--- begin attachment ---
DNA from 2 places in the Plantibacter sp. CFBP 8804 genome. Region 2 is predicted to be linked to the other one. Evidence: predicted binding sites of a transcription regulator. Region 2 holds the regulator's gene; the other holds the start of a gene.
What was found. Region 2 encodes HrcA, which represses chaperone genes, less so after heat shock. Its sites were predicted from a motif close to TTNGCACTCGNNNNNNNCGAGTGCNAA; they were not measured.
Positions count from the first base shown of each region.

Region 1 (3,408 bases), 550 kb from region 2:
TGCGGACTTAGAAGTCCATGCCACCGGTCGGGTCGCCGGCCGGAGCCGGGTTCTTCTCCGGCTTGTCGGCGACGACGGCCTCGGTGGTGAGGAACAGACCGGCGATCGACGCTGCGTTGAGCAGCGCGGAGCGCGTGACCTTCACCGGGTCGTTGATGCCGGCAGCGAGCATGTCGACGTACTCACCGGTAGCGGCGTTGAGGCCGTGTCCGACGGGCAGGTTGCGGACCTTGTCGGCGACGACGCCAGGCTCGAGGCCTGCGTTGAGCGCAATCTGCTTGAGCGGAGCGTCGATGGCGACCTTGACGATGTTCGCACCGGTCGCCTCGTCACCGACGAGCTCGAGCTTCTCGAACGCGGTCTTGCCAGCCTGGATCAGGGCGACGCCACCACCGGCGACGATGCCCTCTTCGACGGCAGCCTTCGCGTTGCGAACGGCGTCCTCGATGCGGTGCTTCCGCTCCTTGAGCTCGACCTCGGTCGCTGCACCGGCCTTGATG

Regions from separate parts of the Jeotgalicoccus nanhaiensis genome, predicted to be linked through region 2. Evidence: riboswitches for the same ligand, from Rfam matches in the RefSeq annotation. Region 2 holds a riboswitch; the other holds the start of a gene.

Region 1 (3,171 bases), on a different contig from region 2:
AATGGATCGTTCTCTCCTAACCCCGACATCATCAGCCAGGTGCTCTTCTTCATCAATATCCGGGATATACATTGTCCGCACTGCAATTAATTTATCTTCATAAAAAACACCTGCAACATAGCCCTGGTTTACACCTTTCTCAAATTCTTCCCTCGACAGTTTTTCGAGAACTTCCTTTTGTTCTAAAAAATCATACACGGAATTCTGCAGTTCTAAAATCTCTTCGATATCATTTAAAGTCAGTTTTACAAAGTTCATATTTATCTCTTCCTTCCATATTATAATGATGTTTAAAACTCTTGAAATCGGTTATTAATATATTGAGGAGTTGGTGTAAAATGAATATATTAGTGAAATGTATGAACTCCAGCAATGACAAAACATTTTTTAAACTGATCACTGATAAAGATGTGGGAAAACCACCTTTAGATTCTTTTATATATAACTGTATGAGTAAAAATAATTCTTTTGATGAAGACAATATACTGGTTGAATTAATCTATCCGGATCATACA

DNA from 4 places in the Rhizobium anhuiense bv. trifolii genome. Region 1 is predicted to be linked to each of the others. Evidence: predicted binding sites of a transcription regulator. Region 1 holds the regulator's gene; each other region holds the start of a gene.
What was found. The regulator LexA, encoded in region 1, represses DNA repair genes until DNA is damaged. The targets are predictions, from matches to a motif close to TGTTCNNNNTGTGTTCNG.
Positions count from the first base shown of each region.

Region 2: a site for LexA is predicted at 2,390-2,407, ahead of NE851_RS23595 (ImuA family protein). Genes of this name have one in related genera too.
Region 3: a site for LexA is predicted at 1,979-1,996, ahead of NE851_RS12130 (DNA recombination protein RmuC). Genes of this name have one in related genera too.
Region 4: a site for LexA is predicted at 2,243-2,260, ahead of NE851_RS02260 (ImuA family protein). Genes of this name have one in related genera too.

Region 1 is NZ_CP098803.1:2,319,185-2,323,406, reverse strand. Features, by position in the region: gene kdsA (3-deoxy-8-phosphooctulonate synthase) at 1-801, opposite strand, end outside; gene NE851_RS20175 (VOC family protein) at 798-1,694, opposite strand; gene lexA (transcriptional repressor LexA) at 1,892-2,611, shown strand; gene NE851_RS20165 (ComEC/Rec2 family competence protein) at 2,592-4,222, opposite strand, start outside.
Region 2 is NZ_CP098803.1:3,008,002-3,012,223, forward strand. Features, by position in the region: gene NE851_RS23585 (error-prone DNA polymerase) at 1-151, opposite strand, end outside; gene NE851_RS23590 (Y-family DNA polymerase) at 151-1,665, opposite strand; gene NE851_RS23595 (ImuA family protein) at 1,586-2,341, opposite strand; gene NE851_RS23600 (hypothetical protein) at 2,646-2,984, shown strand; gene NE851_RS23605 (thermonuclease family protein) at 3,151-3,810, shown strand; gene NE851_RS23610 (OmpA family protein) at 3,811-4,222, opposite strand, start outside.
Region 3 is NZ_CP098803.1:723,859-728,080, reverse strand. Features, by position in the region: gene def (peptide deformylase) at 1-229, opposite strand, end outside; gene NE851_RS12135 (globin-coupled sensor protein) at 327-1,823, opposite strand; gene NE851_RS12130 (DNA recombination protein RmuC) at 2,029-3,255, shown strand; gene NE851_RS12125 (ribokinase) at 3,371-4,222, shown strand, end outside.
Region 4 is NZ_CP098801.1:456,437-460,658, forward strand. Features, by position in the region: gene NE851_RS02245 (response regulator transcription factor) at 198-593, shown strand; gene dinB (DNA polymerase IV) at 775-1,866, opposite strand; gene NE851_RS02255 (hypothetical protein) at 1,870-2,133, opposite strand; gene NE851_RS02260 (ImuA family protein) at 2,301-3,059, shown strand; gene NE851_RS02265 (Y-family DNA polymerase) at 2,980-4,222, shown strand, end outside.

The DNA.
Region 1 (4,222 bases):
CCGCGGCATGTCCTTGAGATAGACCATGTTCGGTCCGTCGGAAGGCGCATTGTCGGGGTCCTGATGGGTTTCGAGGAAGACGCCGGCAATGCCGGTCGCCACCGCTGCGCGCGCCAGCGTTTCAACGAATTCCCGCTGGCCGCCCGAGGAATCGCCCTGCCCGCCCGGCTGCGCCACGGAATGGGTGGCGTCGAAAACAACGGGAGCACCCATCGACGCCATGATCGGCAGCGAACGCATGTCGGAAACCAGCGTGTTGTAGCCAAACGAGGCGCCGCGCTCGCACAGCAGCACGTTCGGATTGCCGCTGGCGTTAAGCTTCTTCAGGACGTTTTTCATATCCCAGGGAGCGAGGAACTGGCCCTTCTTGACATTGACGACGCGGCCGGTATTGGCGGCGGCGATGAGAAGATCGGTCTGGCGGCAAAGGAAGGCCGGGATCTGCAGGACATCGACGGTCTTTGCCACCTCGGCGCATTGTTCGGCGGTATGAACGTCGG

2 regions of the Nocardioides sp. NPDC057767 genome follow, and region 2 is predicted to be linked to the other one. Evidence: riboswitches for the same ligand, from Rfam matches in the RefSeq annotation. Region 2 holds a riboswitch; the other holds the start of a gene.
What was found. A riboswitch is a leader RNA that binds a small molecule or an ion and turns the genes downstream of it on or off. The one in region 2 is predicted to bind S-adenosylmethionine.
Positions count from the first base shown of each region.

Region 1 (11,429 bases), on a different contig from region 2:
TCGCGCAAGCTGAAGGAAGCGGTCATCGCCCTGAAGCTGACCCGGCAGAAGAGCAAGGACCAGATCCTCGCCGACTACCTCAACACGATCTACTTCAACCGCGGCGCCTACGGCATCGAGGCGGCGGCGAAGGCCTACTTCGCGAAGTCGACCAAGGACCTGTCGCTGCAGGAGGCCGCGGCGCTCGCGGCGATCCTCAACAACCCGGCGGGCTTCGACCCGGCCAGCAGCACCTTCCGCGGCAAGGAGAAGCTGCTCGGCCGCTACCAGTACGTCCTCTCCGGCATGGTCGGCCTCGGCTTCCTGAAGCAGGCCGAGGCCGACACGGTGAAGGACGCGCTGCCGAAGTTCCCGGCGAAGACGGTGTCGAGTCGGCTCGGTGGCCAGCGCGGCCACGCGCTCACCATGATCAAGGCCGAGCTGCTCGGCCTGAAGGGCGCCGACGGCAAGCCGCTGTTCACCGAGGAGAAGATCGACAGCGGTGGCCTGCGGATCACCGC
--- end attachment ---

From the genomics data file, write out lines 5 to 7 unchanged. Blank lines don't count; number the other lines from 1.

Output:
TGCGGACTTAGAAGTCCATGCCACCGGTCGGGTCGCCGGCCGGAGCCGGGTTCTTCTCCGGCTTGTCGGCGACGACGGCCTCGGTGGTGAGGAACAGACCGGCGATCGACGCTGCGTTGAGCAGCGCGGAGCGCGTGACCTTCACCGGGTCGTTGATGCCGGCAGCGAGCATGTCGACGTACTCACCGGTAGCGGCGTTGAGGCCGTGTCCGACGGGCAGGTTGCGGACCTTGTCGGCGACGACGCCAGGCTCGAGGCCTGCGTTGAGCGCAATCTGCTTGAGCGGAGCGTCGATGGCGACCTTGACGATGTTCGCACCGGTCGCCTCGTCACCGACGAGCTCGAGCTTCTCGAACGCGGTCTTGCCAGCCTGGATCAGGGCGACGCCACCACCGGCGACGATGCCCTCTTCGACGGCAGCCTTCGCGTTGCGAACGGCGTCCTCGATGCGGTGCTTCCGCTCCTTGAGCTCGACCTCGGTCGCTGCACCGGCCTTGATG

Regions from separate parts of the Jeotgalicoccus nanhaiensis genome, predicted to be linked through region 2. Evidence: riboswitches for the same ligand, from Rfam matches in the RefSeq annotation. Region 2 holds a riboswitch; the other holds the start of a gene.

Region 1 (3,171 bases), on a different contig from region 2: